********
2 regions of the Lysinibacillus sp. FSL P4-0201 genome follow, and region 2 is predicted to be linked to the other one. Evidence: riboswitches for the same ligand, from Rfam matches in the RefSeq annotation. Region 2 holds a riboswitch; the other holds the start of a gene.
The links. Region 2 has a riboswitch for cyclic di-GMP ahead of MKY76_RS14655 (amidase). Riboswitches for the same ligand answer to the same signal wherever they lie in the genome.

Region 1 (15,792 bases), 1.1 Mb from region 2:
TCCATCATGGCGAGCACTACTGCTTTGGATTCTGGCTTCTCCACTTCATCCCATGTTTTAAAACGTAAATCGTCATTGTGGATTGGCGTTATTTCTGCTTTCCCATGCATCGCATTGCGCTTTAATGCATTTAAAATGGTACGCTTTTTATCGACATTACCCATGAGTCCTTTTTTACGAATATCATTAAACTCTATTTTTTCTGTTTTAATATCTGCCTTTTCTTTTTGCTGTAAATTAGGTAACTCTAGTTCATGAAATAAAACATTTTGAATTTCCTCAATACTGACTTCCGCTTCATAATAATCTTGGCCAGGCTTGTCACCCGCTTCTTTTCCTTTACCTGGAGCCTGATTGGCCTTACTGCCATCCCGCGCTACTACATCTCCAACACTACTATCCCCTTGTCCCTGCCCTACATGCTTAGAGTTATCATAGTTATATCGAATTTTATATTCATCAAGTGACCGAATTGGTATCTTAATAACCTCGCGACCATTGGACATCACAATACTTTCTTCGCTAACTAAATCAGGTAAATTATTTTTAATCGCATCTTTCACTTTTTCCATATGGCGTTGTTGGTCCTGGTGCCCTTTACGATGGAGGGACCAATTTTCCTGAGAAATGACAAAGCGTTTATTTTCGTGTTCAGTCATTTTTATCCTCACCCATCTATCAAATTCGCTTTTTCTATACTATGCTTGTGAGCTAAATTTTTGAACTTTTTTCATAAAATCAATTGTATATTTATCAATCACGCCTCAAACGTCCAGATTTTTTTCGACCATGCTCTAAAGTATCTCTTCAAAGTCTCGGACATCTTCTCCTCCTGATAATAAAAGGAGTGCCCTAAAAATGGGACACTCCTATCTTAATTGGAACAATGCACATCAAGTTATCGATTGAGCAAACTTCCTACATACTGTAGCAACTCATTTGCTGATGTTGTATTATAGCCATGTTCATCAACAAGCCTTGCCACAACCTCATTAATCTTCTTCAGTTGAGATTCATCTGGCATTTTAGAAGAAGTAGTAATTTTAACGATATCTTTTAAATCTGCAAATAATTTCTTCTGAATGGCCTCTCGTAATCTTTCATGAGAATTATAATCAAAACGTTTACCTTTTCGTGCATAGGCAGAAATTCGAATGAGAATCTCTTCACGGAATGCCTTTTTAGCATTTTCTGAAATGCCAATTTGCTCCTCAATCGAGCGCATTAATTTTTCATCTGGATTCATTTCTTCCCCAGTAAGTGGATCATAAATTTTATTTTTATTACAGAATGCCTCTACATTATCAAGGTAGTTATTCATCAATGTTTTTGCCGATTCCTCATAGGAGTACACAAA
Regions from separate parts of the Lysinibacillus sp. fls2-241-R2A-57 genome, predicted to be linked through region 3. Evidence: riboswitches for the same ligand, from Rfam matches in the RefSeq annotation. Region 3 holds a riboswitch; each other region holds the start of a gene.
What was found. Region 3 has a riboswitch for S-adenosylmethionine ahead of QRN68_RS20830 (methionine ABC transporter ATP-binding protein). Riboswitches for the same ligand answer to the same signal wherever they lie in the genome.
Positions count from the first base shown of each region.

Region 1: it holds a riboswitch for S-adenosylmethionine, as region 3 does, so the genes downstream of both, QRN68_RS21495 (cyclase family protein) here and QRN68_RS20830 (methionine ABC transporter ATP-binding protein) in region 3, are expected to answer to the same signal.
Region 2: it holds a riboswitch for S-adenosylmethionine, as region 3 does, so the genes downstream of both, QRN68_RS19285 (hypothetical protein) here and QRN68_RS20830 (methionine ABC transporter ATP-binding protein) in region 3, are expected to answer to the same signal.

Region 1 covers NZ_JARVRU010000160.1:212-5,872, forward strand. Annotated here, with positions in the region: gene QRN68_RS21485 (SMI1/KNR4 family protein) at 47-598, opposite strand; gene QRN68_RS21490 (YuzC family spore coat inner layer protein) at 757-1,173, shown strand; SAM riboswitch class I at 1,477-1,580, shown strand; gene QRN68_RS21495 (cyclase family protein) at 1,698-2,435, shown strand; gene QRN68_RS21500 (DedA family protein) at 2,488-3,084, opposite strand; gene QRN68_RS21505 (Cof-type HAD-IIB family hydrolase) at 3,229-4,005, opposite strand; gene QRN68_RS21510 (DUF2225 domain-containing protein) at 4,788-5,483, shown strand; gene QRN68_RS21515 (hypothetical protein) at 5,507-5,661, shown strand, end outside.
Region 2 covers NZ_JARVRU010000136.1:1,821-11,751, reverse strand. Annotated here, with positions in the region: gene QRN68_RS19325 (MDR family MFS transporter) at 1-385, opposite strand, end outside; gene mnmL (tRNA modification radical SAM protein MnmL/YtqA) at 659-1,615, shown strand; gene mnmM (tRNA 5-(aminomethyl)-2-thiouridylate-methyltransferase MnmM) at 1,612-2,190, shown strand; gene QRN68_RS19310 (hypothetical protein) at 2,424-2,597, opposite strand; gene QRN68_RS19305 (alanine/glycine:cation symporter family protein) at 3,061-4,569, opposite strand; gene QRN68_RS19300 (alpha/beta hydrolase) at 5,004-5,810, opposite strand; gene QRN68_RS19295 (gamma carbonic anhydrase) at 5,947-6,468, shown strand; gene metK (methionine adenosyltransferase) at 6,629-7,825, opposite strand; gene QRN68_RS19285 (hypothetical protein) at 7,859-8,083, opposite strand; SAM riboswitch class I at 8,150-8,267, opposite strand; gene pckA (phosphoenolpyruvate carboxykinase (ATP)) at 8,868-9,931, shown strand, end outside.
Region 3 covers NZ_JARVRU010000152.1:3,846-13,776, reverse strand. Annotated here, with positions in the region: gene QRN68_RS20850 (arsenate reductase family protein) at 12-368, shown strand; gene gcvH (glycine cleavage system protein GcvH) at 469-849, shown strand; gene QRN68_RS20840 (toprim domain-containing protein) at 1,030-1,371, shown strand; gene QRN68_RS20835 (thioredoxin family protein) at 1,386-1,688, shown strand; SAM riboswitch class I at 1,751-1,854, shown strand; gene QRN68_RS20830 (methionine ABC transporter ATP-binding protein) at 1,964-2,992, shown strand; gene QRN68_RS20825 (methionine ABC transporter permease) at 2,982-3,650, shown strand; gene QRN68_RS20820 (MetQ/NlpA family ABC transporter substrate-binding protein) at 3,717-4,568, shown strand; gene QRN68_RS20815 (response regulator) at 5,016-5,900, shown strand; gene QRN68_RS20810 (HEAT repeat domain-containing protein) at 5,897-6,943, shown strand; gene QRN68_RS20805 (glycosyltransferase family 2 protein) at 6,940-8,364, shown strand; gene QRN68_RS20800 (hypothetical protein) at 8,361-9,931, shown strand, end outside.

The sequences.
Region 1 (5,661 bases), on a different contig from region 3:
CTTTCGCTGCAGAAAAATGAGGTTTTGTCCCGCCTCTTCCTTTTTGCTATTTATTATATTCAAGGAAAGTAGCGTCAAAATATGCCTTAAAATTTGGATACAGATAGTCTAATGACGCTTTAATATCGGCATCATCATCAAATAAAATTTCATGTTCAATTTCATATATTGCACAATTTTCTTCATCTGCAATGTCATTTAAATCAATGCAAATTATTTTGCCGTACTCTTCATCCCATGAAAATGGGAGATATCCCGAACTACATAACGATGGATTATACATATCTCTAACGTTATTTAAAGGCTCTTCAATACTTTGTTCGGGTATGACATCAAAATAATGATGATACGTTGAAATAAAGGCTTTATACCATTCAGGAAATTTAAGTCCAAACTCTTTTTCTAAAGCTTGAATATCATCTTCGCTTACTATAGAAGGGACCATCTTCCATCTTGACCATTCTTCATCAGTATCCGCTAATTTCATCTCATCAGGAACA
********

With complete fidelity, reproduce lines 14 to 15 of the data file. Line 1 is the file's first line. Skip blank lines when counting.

Region 1 (5,661 bases), on a different contig from region 3:
CTTTCGCTGCAGAAAAATGAGGTTTTGTCCCGCCTCTTCCTTTTTGCTATTTATTATATTCAAGGAAAGTAGCGTCAAAATATGCCTTAAAATTTGGATACAGATAGTCTAATGACGCTTTAATATCGGCATCATCATCAAATAAAATTTCATGTTCAATTTCATATATTGCACAATTTTCTTCATCTGCAATGTCATTTAAATCAATGCAAATTATTTTGCCGTACTCTTCATCCCATGAAAATGGGAGATATCCCGAACTACATAACGATGGATTATACATATCTCTAACGTTATTTAAAGGCTCTTCAATACTTTGTTCGGGTATGACATCAAAATAATGATGATACGTTGAAATAAAGGCTTTATACCATTCAGGAAATTTAAGTCCAAACTCTTTTTCTAAAGCTTGAATATCATCTTCGCTTACTATAGAAGGGACCATCTTCCATCTTGACCATTCTTCATCAGTATCCGCTAATTTCATCTCATCAGGAACA